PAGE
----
SI Review: December 2010


Four Top Trends in Background Checks, Si Review December 2010

Top 4 Trends in Background Checks

By Jeff Reeder

Staffing firms have long embraced background screening as a value add for clients, and indeed growth is up. However, the scope and methodologies of background screens are changing, and staffing firms need to be aware of new capabilities, and challenges. We talked to a number of screening providers and experts to see what changes they are implementing and trends they are seeing, and what this is likely to mean for staffing firms. Here are the top trends in background screening and staffing.
Trend One: Growth
Our experts say that staffing firms are using background checks more than ever, and our Staffing Industry Analysts' own research backs this up (see charts throughout the article).

Rob Pickell, SVP of Customer Solutions for HireRight, notes that, "The consistent use of screening by staffing firms has been an area of growth for a number of years. Staffing firms recognize that it's critical they perform effective employment screening to ensure the quality and safety of their workers. In many cases, clients require staffing firms to screen, and for others, they offer fully screened employees as a quality measure and a competitive differentiator. There is still much room for growth, though, in terms of staffing firms following screening best practices along lines similar to their client companies."

Growth in screening has in large part been fueled by security concerns, say our experts. "Companies are increasingly interested in security," points out Jeff Wizceb, VP of HR Plus. "They are checking maintenance, security, landscape and anyone with access to their systems."
Laura Randazzo, vice president of services at Accurate Background, has seen an increase in organizations that are requiring their staffing, janitorial and other vendors to enlist the same level of background screening due diligence as their organization. "For a long time, this was one of the most commonly overlooked loopholes in an employer's risk management program," she says. "Every organization can be held accountable for a temporary employee or vendor who represents the organization. For instance, if an organization outsources their IT support to an outside vendor and those IT professionals are given access to customer data and are not appropriately screened, the organization along with the vendor could be held liable in the event there is a data breach or a lawsuit for negligent hiring. It does not matter that an outside vendor has provided these IT professionals to the organization. Employers must establish requirements for their vendor network based on the specific service that each vendor is providing."
Pickell points out that the circumstances of today's economic market favor both staffing and screening, and particularly, screening by staffing firms. "Given market dynamics, a growing percentage of the total workforce is contingent, and experts expect the contingent workforce to lead the hiring recovery," he says. "According to this year's HireRight Benchmarking Report, two-thirds of organizations utilize contingent labor and about one in four organizations have a substantial contingent workforce population. This trend demonstrates a tremendous opportunity for staffing firms today." But, he cautions, "The phenomenon of adverse selection often hits the staffing industry the hardest – as applicants with questionable backgrounds head to staffing firms for work, assuming a background check will not be performed. For this reason, it's critical that staffing firms maintain screening standards and confirm the backgrounds of their candidates before placing them in positions."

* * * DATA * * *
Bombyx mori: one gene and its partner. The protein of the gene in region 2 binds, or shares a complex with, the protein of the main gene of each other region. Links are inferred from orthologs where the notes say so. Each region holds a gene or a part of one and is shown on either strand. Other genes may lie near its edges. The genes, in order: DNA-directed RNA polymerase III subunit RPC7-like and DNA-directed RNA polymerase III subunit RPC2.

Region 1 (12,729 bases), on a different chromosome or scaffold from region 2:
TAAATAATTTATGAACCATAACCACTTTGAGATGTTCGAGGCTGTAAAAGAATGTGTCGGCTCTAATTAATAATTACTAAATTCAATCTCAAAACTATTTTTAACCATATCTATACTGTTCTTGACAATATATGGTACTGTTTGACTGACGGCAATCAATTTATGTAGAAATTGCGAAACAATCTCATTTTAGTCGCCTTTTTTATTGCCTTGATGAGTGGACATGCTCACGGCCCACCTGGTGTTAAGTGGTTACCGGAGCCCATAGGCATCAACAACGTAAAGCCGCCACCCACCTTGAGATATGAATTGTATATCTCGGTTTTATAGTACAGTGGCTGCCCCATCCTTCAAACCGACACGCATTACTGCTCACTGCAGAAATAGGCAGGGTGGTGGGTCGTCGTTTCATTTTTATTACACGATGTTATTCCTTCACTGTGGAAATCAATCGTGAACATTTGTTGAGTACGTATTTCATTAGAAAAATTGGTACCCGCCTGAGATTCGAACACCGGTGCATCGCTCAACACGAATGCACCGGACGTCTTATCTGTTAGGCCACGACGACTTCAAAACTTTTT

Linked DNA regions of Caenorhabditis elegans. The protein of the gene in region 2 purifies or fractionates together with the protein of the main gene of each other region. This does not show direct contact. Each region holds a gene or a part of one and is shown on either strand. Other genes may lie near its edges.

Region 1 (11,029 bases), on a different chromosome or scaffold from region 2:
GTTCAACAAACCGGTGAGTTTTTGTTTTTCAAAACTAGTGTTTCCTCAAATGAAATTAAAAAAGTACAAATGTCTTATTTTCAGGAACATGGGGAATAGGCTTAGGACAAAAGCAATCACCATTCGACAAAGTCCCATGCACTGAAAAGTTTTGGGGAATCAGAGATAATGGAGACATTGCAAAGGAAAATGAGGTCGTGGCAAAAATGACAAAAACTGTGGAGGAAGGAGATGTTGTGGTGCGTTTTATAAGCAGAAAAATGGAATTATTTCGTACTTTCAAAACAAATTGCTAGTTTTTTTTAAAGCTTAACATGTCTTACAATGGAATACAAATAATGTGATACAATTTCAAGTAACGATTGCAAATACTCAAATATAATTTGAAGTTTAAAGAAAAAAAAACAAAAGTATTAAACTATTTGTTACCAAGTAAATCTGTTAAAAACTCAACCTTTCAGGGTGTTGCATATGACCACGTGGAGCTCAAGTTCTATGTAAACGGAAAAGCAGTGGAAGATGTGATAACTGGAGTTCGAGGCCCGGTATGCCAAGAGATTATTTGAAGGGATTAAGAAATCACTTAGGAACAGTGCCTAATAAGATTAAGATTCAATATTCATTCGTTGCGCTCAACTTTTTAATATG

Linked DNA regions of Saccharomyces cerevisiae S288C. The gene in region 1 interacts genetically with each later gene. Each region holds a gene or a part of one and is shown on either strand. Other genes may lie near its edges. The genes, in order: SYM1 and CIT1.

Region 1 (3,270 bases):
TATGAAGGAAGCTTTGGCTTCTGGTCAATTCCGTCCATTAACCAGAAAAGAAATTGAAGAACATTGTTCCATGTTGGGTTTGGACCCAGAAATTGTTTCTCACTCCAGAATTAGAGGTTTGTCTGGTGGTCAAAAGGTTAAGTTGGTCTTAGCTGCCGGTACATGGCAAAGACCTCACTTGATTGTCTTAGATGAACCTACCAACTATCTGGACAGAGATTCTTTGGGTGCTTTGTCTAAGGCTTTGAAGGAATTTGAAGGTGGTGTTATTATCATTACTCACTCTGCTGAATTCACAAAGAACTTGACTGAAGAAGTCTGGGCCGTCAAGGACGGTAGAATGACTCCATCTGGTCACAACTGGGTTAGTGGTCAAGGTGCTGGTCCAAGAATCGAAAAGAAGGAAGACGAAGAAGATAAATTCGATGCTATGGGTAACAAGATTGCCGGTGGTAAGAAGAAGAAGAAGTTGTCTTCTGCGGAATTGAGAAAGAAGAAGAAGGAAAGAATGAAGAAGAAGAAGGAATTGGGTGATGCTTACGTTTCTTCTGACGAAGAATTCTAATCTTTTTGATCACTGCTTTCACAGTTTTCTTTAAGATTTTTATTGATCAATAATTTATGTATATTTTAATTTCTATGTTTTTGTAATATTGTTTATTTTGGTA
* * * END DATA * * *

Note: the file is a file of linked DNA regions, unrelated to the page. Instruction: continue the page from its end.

In terms of where staffing firms and their clients are focusing efforts, a recent survey by TalentDrive, maker of the sourcing solution TalentFilterSM, found that in current use of recruiting technology solutions, 48% of companies use background checking software, and 41% use online applicant screening services. The survey quizzed more than 8,000 F1000 companies and staffing firms.
Trend two: Going Global
Companies often ask their staffing partners to help them with a global presence, and that is extending to services such as background checks, report our experts.
Pickell points to a dramatic jump in this regard. "In fact," he says, "this year's HireRight Benchmarking Report shows that the number of respondents that conducted or plan to conduct global screening rose significantly from 11% in 2009 to 25% in 2010. Companies are realizing how critical screening internationally is, and new technologies and services make global screening much more accessible, timely and cost effective today. As screening becomes more readily available and understood globally, these numbers will grow rapidly."

Randazzo says, "There has been a significant increase in the request for background screening on the global level to accommodate corporate locations in other countries as well as job applicants from other countries coming to the United States to work. The global screening arena presents its own unique challenges that many employers aren't aware of."
Trend three: Should Staffing De-Friend? Social Screening, and Its Problems
By now everyone has heard tales of Twitter and Facebook embarrassment, but when it moves from the social sphere and into the world of employment, that's when things really get sticky.

In the first place, no one can deny that social screening is going on. Nick Fishman, cofounder of EmployeeScreenIQ, sees greater hiring controversies to come due to social networking. Social networking has "exploded and changed America's culture," he says. He points out a recent CareerBuilder study that found one in five employers used sites such as Twitter and Facebook to influence hiring decisions, even though many of these sites have no verification process, and some may be edited by anyone with Internet access. And the CareerBuilder survey may be low. A survey of 350 employers by Vault found that 44% of employers use these sites to examine the profiles of job candidates.